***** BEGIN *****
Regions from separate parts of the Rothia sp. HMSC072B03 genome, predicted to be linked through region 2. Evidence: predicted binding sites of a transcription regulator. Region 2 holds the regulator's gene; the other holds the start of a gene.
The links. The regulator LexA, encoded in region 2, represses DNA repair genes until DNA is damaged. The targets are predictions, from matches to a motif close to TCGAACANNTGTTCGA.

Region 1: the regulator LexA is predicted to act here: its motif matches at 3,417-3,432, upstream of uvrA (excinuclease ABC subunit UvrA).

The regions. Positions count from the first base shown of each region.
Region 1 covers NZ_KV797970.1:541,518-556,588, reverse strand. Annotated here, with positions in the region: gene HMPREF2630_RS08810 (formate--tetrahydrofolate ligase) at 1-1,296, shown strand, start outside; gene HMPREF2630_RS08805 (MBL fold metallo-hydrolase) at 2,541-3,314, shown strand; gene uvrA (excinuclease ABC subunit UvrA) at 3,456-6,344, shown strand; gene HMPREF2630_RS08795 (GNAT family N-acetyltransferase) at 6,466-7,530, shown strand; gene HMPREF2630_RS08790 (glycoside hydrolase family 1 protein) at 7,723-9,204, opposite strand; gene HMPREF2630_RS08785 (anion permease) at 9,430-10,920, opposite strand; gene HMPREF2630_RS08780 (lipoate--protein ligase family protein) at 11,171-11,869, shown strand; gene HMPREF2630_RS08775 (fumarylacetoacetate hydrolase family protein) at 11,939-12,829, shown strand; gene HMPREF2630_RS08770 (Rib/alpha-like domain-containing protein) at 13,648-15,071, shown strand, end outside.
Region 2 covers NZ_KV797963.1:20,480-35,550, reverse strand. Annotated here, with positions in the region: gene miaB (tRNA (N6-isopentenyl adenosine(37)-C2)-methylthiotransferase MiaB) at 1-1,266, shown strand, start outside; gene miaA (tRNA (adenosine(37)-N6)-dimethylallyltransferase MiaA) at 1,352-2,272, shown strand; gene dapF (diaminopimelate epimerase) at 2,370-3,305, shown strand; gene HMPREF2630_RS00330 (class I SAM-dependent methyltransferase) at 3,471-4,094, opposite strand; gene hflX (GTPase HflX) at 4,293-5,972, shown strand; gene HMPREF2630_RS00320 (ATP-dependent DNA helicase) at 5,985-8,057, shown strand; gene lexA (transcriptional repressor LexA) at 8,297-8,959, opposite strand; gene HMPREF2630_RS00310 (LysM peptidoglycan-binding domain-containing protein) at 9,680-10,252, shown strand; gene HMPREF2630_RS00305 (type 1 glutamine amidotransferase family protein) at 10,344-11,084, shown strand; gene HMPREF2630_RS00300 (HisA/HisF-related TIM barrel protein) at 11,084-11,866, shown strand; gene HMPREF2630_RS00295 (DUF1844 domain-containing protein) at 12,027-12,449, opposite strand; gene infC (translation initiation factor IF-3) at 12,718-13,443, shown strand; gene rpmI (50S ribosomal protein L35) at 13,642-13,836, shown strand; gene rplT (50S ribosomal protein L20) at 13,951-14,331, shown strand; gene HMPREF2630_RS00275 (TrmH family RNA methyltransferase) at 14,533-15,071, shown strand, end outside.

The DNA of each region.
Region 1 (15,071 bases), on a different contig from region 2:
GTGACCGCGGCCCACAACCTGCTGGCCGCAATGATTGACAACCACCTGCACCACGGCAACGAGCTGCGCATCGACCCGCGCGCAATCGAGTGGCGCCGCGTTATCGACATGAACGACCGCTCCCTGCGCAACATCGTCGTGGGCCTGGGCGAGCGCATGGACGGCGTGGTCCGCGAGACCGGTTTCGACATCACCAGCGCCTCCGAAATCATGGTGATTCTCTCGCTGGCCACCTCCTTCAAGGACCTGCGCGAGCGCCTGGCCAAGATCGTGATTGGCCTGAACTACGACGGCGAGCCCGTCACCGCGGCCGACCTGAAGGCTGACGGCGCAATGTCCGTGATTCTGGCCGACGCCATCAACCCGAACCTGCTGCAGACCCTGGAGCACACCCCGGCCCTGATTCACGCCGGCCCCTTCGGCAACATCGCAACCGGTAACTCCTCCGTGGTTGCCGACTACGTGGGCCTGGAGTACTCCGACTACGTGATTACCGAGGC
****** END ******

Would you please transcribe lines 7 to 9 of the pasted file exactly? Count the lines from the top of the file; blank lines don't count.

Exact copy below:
The DNA of each region.
Region 1 (15,071 bases), on a different contig from region 2:
GTGACCGCGGCCCACAACCTGCTGGCCGCAATGATTGACAACCACCTGCACCACGGCAACGAGCTGCGCATCGACCCGCGCGCAATCGAGTGGCGCCGCGTTATCGACATGAACGACCGCTCCCTGCGCAACATCGTCGTGGGCCTGGGCGAGCGCATGGACGGCGTGGTCCGCGAGACCGGTTTCGACATCACCAGCGCCTCCGAAATCATGGTGATTCTCTCGCTGGCCACCTCCTTCAAGGACCTGCGCGAGCGCCTGGCCAAGATCGTGATTGGCCTGAACTACGACGGCGAGCCCGTCACCGCGGCCGACCTGAAGGCTGACGGCGCAATGTCCGTGATTCTGGCCGACGCCATCAACCCGAACCTGCTGCAGACCCTGGAGCACACCCCGGCCCTGATTCACGCCGGCCCCTTCGGCAACATCGCAACCGGTAACTCCTCCGTGGTTGCCGACTACGTGGGCCTGGAGTACTCCGACTACGTGATTACCGAGGC